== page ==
New York Transit Museum: An Amazing Underground Museum
City kids have been riding the subway since, well, before birth. So none of them really get to experience that "Wow! This is cool!" moment that young tourists do the first time they ride the rails.
But a visit to the New York Transit Museum gave my kid that "oh wow!" feeling. The Brooklyn Heights institution, which is housed in an old subway station, was opened in 1976 as part of the U.S. Bicentennial celebration. We'd been meaning to check it out for years, so one Friday morning we finally made our way there.
The New York Transit Museum is the country's largest museum devoted to urban transportation. It gives visitors—especially jaded little straphangers—amazing insight into the intricacies of the subways and buses we use every day.
The museum is literally underground, so you enter it like a subway station. Yup, we schlepped our stroller down the stairs, NYC-parent style.
We really enjoyed the lowest level, which houses On The Streets, a permanent interactive exhibit offering an in-depth look at NYC's trolleys and buses. Part of a gallery devoted to surface transportation in our city from the early 19th-century to the present, highlights included a traffic intersection with working walk-don't walk signs, a 12-seat bus, '60s "Fishbowl" bus cab and a kid-sized trolley.
We also loved the many lovely antique trains on the platform level, which are part of the Moving the Millions: New York City's Subways from its Origins to the Present exhibit. Admittedly, I was more interested in the historical photographs, period maps and old newspaper articles than my kid was, but she enjoyed boarding the old-school subway and elevated trains. (They'll certainly bring back memories for parents and grandparents who were raised in the Big Apple.) This was our favorite family area, as there was plenty of room to relax and play.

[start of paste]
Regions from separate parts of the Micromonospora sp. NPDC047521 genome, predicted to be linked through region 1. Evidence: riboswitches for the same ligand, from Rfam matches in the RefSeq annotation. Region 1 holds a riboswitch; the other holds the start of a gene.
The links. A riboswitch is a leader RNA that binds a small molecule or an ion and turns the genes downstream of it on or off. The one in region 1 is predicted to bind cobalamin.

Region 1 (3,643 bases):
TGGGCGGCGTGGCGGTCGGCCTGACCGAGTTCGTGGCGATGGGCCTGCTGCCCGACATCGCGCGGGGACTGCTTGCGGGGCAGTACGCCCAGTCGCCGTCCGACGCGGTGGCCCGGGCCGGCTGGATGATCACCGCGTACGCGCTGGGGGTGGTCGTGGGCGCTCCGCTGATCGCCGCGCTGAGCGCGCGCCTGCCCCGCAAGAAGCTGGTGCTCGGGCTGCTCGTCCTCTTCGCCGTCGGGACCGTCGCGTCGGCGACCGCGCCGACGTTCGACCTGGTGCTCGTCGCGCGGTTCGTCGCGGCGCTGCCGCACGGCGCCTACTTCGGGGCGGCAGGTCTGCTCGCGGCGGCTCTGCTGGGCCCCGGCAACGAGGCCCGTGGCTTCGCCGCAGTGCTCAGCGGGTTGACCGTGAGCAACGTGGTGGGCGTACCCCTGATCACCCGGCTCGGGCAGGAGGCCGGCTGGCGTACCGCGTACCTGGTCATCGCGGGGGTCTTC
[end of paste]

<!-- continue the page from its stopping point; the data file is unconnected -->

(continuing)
As you can imagine, there are many photo ops at the Transit Museum. The old buses are cool, and kids can sit right in the driver's seat. My daughter was thrilled to do that.
For art lovers, there's a gallery with transit-themed paintings. Currently, it contains a portion of the exhibit Inspiring Spaces: 25 years of MTA Arts for Transit, which is on view through August.
The museum regularly hosts kid-friendly events, including special programming every Saturday and Sunday at 1:30pm, which is free with admission. It's best to check the online calendar to see what's happening on the day you plan to visit. When we visited, we saw a cute children's show about reducing our carbon footprint called Sharing a Ride. This was definitely my daughter's favorite part of our day. When I asked her what she liked best, she exclaimed, "The big foot!"
The Transit Museum is a real gem for tourists and natives alike. Admission is quite inexpensive (as are the spot's birthday packages, which start at $350 for 12 kids and four adults), and you can spend an entire afternoon without getting bored. If you're driving, parking is tough. Yes, I recognize the irony of using a car to get to this particular museum! Thankfully, it's also easily accessible via the MTA.
The New York Transit Museum is located at the corner of Boerum Place and Schermerhorn Street, 718-694-1600. Open Tuesday-Friday 10am-4pm, Saturday and Sunday 11am-5pm. Admission is $7 for adults, $5 for children ages 2-17, free for kids under 2.
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